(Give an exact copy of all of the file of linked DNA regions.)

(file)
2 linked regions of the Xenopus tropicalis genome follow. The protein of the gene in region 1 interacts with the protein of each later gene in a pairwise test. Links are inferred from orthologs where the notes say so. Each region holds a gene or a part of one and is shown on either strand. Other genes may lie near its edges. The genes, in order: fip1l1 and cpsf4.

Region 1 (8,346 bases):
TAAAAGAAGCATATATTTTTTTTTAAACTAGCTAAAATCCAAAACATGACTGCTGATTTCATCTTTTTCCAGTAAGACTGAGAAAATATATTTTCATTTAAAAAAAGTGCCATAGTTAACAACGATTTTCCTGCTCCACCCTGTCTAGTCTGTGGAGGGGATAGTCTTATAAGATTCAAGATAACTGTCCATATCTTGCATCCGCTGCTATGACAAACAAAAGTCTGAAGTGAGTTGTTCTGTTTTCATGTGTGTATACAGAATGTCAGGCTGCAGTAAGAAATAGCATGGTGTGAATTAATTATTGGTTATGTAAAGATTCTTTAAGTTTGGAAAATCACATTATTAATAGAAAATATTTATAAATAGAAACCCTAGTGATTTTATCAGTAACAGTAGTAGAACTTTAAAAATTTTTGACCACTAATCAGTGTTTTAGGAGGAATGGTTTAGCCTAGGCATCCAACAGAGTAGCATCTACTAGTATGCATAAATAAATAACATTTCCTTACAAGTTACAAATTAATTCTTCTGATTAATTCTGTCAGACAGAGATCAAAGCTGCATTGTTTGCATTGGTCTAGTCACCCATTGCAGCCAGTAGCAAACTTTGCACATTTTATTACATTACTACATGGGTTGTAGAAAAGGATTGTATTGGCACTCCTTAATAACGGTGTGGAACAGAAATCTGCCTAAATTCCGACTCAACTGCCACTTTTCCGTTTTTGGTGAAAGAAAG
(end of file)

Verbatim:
2 linked regions of the Xenopus tropicalis genome follow. The protein of the gene in region 1 interacts with the protein of each later gene in a pairwise test. Links are inferred from orthologs where the notes say so. Each region holds a gene or a part of one and is shown on either strand. Other genes may lie near its edges. The genes, in order: fip1l1 and cpsf4.

Region 1 (8,346 bases):
TAAAAGAAGCATATATTTTTTTTTAAACTAGCTAAAATCCAAAACATGACTGCTGATTTCATCTTTTTCCAGTAAGACTGAGAAAATATATTTTCATTTAAAAAAAGTGCCATAGTTAACAACGATTTTCCTGCTCCACCCTGTCTAGTCTGTGGAGGGGATAGTCTTATAAGATTCAAGATAACTGTCCATATCTTGCATCCGCTGCTATGACAAACAAAAGTCTGAAGTGAGTTGTTCTGTTTTCATGTGTGTATACAGAATGTCAGGCTGCAGTAAGAAATAGCATGGTGTGAATTAATTATTGGTTATGTAAAGATTCTTTAAGTTTGGAAAATCACATTATTAATAGAAAATATTTATAAATAGAAACCCTAGTGATTTTATCAGTAACAGTAGTAGAACTTTAAAAATTTTTGACCACTAATCAGTGTTTTAGGAGGAATGGTTTAGCCTAGGCATCCAACAGAGTAGCATCTACTAGTATGCATAAATAAATAACATTTCCTTACAAGTTACAAATTAATTCTTCTGATTAATTCTGTCAGACAGAGATCAAAGCTGCATTGTTTGCATTGGTCTAGTCACCCATTGCAGCCAGTAGCAAACTTTGCACATTTTATTACATTACTACATGGGTTGTAGAAAAGGATTGTATTGGCACTCCTTAATAACGGTGTGGAACAGAAATCTGCCTAAATTCCGACTCAACTGCCACTTTTCCGTTTTTGGTGAAAGAAAG